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would restrict public access to official information
November 17, 2010
Borders calls for the withdrawal of bill which is about to be submitted
to parliament and which would allow the authorities to block public
access to official documents including judicial decisions, new legislation
and public records.
Announced on 22 October and called the "General Law Amendment
Bill," the proposed law's sole aim seems to be to place
additional obstacles in the way of access to information and thereby
hamper the work of the media even more.
"Drafted by members of the coalition government's Zanu-PF
wing, led by President Robert Mugabe, this bill would just aggravate
the already precarious situation for Zimbabwe's media,"
Reporters Without Borders secretary-general Jean-François
Julliard said. "It is a political manoeuvre designed to prevent
any critical examination of the government's actions."
Julliard added: "The bill is extremely dangerous as it would
allow the authorities to adopt unjust measures without anyone knowing
and without anyone being able to protest. It shows that the government
is rejecting transparency in favour of secrecy and abuse of authority."
Under the proposed law, the publication of any government document
would require prior permission from the authorities. A human rights
group or a journalist, for example, would need the justice minister's
permission to publish a judicial decision affecting the public's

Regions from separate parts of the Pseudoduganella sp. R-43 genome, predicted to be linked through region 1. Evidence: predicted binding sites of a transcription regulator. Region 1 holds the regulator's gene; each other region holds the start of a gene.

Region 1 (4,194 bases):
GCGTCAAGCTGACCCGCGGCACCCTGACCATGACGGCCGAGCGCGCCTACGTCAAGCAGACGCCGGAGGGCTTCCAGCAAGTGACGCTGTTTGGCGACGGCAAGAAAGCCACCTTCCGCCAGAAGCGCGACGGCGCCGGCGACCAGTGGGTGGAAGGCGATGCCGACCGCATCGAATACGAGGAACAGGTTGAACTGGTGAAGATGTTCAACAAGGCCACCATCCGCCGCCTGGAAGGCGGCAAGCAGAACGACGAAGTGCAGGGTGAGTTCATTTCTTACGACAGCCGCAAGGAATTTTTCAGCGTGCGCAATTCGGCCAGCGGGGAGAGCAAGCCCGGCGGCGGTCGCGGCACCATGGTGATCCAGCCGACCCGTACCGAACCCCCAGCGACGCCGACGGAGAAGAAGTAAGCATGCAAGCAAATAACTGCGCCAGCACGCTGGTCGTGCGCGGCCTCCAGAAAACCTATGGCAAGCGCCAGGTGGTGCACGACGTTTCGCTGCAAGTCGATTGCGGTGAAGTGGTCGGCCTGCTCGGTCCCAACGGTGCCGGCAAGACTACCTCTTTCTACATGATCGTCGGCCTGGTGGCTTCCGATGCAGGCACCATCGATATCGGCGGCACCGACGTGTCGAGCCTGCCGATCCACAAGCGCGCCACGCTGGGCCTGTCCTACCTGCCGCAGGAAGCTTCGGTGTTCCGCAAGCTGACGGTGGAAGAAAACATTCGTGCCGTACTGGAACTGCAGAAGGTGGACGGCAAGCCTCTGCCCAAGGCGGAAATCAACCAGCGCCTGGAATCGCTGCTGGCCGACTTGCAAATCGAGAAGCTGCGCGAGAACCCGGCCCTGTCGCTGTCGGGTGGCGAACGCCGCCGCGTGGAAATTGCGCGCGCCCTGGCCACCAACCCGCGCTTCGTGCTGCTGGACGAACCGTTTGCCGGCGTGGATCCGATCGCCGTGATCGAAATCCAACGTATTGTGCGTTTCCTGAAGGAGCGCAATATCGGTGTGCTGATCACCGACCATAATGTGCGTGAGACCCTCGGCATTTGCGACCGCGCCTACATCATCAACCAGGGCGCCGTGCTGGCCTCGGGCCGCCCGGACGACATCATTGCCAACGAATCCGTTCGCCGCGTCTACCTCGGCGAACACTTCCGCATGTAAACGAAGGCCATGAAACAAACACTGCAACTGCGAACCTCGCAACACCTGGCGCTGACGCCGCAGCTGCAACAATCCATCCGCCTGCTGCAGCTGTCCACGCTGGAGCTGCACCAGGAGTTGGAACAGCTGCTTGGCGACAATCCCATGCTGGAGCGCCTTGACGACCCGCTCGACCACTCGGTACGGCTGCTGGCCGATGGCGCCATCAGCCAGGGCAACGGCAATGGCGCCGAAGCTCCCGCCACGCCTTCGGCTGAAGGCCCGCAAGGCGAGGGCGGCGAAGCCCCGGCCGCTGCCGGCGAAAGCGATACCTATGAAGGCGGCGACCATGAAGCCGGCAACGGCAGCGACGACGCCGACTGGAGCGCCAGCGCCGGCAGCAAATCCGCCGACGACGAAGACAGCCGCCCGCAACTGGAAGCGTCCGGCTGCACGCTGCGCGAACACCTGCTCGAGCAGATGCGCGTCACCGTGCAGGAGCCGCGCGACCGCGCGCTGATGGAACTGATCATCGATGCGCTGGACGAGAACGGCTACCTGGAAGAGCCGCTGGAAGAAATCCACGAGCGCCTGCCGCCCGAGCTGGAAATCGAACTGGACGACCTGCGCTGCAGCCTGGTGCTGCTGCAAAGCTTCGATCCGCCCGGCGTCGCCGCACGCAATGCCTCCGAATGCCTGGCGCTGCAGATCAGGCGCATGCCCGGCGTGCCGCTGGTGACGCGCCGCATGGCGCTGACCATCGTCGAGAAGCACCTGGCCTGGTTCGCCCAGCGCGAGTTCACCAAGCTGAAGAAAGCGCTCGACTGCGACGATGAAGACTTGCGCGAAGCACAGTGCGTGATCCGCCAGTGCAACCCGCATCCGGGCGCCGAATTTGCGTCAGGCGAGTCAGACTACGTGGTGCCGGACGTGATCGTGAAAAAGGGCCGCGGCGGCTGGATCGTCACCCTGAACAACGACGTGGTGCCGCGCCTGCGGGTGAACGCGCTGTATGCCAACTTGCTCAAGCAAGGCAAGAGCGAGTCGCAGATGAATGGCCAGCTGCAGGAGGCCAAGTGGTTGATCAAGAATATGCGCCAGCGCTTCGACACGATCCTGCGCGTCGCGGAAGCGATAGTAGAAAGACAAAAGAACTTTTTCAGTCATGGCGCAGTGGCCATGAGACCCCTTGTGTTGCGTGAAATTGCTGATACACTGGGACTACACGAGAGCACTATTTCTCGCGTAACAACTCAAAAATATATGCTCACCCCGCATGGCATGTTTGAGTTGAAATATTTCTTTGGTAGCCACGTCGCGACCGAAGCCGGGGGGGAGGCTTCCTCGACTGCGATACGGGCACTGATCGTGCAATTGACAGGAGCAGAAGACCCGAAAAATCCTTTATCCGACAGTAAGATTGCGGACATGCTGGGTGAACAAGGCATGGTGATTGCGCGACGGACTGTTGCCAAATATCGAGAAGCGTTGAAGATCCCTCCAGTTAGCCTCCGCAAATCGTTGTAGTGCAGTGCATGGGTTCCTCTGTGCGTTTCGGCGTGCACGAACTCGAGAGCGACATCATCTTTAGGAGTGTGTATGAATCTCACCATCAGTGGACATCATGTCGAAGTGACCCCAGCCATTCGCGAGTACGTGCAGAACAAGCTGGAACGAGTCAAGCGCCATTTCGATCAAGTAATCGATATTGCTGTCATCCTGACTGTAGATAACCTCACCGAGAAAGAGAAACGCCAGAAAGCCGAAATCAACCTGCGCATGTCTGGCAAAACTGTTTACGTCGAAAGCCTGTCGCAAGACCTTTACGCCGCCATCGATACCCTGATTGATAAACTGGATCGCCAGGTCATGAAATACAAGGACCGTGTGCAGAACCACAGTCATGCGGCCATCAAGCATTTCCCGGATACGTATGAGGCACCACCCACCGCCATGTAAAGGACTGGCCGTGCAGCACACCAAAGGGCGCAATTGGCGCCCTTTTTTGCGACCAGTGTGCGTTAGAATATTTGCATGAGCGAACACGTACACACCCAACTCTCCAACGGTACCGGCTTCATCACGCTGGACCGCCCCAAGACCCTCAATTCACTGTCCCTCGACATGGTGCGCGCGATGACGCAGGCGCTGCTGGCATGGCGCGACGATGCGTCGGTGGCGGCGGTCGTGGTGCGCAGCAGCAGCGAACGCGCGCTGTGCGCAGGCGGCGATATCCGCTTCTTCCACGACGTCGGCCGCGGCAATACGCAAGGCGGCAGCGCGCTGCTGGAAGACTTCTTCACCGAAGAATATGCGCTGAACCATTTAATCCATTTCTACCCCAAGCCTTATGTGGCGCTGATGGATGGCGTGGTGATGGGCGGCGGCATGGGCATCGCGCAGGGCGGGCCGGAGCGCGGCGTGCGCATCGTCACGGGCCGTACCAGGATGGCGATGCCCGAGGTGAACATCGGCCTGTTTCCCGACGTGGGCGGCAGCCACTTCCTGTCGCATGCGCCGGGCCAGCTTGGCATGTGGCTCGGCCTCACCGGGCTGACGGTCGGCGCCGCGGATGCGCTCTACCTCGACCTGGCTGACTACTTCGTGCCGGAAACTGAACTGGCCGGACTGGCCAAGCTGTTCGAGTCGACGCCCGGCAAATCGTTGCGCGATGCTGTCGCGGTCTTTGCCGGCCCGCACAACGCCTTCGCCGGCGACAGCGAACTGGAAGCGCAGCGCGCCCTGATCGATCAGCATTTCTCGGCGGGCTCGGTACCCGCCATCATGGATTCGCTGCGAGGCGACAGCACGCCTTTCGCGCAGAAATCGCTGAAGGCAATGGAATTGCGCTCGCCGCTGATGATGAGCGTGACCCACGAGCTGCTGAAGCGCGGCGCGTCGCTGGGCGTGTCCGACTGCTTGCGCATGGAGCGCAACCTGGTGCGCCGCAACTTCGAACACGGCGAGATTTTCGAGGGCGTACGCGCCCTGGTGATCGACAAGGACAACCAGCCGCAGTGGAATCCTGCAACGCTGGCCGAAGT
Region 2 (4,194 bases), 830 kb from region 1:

rights. This would restrict the ability of ordinary citizens to
monitor what the authorities do and, as such, it is contrary to
the principles of good governance.
The bill's announcement has coincided with a number of developments
in recent weeks that have raised concerns about a renewed crackdown
on the media. The government announced at the start of this month
that no licences would be issued to new radio or TV stations. Two
journalists, Nkosana Dhalmini and Andrison Manyere, were arrested
while covering a public debate at the end of last month and were
held for two days.
And an arrest warrant was issued last week for The Zimbabwean editor
Wilf Mbanga in connection with an article critical of President
Mugabe that was published after the 2008
elections. Mbanga has lived in London for the past six years.
Zimbabwe already has two laws that throttle free expression. One
is the Access
to Information and Protection of Privacy Act (AIPPA), adopted
in 2002. The other is the Interception
of Communications Act, adopted in August 2007. The coalition
government made significant efforts to limit their negative effects
earlier this year, for example, by issuing licences to several privately-owned
dailies. This bill constitutes a major step backwards.
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